And if you think that it’s unreasonable for me to learn all this from a simple email notification, the author would like me to remind you that I’ve been living in a deeper level of the Tingleverse for years, growing more and more suspicious of the bizarre happenings around me every day. He doesn’t have time to tell you about the fact that my mailman is hunky unicorn in leather, assless chaps, or that the last flight I took was delayed because the planes were all having a hardcore gangbang on the tarmac.

Tingle definitely deserves some sort of award. One real problem with this category for me is that there is no possible way to compare gay erotica about an anthropomorphised concept with a year’s worth of news posts, or either with deep textual analysis of films. My ranking of my top three is based on my personal rather narrow interpretation of what it means to be a “fan writer”, but I’d be very happy if any of them won.

I suspect that I’m rather harsher than I should be on Foz Meadows, and that many people will be ranking her work higher. In part, her relatively low ranking for me is just because the subjects she deals with aren’t ones I’m particularly interested in — I know nothing about the computer game Dragon Age, and I bounce off the Vorkosigan Saga every time I try it, for example. But also, her voice is very close to mine — she’s guilty, like me, of an overuse of asides in the middle of complex sentences, set apart by em-dashes, with too many clauses, for example — and she does the same thing I do of changing register from very high to very low, often in the same sentence. These are tics I dislike in my own work, and seeing them in someone else’s puts me off.

Meadows’ analysis seems, as far as I understand it without having experienced the works she’s talking about, reasonable enough, and certainly her complaints about the representation of bi women are ones I have seen many of my bi friends make. I suspect other people will rank her higher than I do, and I can certainly see the argument for doing so, but the narcissism of small differences makes me rank her fourth. I’ll certainly not be unhappy if she wins though.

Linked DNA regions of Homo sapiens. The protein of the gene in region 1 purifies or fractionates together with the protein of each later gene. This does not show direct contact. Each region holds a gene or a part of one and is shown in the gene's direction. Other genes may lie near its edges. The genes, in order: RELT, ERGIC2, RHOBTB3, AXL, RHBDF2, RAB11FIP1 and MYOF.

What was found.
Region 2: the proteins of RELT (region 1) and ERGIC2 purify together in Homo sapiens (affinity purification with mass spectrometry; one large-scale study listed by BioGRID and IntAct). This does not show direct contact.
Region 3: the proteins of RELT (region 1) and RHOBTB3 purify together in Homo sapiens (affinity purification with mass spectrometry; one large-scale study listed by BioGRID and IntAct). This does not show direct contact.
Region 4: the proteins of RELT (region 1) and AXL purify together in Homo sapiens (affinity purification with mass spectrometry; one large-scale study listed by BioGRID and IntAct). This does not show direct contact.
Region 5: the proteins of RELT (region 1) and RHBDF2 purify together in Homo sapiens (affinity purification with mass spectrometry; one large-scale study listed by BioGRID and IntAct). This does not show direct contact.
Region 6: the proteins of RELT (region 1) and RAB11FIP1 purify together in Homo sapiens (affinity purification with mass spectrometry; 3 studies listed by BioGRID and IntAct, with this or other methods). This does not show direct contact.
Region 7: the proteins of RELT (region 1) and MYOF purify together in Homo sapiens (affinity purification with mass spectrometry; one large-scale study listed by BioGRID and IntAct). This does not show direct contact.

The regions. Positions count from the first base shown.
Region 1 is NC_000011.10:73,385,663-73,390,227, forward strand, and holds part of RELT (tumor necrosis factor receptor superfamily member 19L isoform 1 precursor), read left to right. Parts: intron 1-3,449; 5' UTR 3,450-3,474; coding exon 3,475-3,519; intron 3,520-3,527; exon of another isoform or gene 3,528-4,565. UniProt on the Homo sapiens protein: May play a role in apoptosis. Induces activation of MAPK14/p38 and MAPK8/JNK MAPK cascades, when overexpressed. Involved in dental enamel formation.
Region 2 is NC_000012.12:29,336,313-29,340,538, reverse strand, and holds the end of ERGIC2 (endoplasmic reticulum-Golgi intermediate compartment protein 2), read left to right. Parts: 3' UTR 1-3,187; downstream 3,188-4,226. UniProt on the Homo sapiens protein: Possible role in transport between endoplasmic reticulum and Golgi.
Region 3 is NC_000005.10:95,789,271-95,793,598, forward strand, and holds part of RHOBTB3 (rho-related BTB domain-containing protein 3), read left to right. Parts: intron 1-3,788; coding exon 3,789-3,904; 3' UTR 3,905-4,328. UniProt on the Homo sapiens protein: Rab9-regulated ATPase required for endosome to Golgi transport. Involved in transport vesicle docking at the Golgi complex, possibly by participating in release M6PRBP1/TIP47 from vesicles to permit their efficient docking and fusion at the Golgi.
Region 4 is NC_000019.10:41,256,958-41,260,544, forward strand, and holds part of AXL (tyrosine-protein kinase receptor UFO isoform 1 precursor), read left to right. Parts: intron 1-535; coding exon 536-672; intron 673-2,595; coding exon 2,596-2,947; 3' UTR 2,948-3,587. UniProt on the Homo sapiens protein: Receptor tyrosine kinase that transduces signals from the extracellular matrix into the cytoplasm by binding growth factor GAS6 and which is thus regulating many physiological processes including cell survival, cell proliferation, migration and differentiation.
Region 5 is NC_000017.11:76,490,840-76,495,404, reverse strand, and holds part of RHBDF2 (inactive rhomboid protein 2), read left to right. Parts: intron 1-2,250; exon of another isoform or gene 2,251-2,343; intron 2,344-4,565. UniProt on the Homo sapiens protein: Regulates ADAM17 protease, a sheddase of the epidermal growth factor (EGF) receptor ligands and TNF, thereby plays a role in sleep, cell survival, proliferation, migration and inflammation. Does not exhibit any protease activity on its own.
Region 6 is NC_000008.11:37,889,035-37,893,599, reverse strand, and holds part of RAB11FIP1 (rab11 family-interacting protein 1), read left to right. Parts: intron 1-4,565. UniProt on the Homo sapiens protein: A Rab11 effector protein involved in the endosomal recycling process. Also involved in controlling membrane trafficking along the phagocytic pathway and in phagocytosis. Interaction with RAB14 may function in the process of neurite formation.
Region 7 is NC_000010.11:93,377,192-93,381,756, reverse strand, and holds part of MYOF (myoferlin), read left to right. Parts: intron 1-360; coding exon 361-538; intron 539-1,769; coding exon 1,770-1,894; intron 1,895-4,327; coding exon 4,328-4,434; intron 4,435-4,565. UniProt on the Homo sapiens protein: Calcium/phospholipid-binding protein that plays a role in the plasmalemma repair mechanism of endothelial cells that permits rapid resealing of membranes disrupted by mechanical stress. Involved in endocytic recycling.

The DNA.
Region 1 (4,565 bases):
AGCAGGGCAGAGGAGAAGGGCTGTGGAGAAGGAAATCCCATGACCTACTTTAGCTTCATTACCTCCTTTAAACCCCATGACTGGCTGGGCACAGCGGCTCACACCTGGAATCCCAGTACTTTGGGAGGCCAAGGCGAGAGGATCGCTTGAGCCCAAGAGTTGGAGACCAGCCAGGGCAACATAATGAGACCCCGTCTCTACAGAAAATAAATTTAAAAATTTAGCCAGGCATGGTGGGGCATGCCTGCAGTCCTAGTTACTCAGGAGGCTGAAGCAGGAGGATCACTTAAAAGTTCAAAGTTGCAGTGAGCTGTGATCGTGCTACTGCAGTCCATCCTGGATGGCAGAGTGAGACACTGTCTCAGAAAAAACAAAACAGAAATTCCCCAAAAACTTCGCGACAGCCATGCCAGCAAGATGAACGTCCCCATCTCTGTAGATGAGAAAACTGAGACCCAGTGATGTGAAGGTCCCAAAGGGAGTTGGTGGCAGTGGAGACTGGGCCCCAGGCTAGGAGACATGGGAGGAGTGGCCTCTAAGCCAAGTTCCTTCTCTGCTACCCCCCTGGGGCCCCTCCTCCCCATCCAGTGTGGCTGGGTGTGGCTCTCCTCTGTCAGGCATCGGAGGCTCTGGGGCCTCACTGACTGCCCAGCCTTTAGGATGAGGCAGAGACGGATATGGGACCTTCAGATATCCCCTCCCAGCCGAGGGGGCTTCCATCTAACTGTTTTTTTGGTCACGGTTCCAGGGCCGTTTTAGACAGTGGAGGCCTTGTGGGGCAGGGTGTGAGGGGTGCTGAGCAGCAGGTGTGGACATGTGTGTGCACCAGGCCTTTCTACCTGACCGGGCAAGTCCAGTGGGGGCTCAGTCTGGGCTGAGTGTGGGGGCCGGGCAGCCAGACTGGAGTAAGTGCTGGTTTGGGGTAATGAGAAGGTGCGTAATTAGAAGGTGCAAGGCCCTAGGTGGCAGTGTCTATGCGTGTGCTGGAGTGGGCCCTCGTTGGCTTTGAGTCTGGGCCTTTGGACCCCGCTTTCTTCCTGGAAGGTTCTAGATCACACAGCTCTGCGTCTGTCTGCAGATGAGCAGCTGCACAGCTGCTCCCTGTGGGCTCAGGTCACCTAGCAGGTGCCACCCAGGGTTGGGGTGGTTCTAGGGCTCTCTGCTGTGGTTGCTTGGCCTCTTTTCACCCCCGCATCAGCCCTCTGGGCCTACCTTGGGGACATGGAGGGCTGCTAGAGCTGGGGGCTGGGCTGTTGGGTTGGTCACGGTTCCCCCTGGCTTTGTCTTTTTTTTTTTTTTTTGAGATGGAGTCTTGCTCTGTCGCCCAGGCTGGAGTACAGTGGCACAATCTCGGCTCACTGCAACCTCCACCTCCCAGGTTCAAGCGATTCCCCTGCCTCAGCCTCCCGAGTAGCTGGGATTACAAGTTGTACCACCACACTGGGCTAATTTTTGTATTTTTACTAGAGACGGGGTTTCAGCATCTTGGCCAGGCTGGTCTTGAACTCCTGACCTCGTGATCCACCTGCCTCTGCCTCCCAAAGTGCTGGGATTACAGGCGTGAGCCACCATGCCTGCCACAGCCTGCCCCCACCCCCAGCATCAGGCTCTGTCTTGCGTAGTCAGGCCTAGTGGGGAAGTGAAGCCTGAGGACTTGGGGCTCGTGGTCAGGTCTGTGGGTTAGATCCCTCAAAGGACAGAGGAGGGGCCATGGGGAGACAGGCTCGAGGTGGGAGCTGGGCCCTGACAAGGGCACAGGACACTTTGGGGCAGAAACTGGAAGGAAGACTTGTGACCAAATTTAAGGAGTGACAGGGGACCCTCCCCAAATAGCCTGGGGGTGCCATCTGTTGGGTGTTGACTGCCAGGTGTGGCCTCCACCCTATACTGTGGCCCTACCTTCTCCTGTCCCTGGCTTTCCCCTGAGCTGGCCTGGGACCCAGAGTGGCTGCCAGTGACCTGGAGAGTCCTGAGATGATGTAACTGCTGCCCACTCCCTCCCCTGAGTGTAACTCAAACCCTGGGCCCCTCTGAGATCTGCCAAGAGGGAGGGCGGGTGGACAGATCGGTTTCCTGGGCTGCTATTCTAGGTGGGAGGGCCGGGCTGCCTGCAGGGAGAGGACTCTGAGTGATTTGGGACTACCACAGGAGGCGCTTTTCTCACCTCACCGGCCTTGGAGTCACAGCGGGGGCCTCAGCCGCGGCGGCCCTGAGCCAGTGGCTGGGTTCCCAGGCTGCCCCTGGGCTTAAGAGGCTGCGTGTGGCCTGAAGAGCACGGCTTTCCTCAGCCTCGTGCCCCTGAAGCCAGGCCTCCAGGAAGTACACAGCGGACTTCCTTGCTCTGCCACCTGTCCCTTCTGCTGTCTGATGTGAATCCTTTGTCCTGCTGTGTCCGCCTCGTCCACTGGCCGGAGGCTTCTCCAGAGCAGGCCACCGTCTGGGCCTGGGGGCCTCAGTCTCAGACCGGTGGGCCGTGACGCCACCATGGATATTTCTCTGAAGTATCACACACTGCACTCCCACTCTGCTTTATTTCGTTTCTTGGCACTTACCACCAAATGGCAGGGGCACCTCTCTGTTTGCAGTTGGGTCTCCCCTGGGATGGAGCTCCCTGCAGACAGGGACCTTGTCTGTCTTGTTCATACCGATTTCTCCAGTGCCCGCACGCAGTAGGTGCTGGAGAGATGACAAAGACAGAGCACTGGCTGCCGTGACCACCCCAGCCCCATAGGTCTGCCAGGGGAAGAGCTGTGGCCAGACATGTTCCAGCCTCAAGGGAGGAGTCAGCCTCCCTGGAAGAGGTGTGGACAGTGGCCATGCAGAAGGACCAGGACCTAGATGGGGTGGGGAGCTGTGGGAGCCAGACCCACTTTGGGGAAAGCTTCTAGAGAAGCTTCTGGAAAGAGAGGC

And finally (other than No Award and Johnson, in that order) Natalie Luhrs‘ blog entries included in the packet seem unexceptional to me. There are five pieces here. The first is one on the role of women in Hamilton, and may be of more interest to people who like that musical than it is to me, but doesn’t grip me in the way Nussbaum’s writing about things I’ve not seen does. The second is a breakdown by gender and race of the Locus recommended reading lists for several years, and must have required a lot of work. The third is a defence of the romance genre, the fourth is a look at techniques used to silence marginalised people, and the fifth is a set of suggestions on how to fix the problems the World Fantasy Convention has with accessibility and harassment.

All of this is perfectly fine, useful, stuff, but nothing here jumps out as much better than a million other blog posts on similar topics. I don’t want to sound too harsh towards Luhrs here — these essays are the kind of thing I’d gladly share on Twitter if I came across them. This is perfectly good work, just not (in my personal opinion) up to the standard of the other four proper nominees.

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Out Today: Destroyer

My new novel, Destroyer is out now.

When Rudolph Hess flew to Britain, he was on a secret mission — to give Nazi spies in Britain the secrets of an occult ritual that would win the war for the Germans.
With the fate of the world at stake, Alan Turing, Dennis Wheatley, and Ian Fleming have to find the occultists and stop them. But what is Aleister Crowley’s involvement? And how can they decode the ritual in time?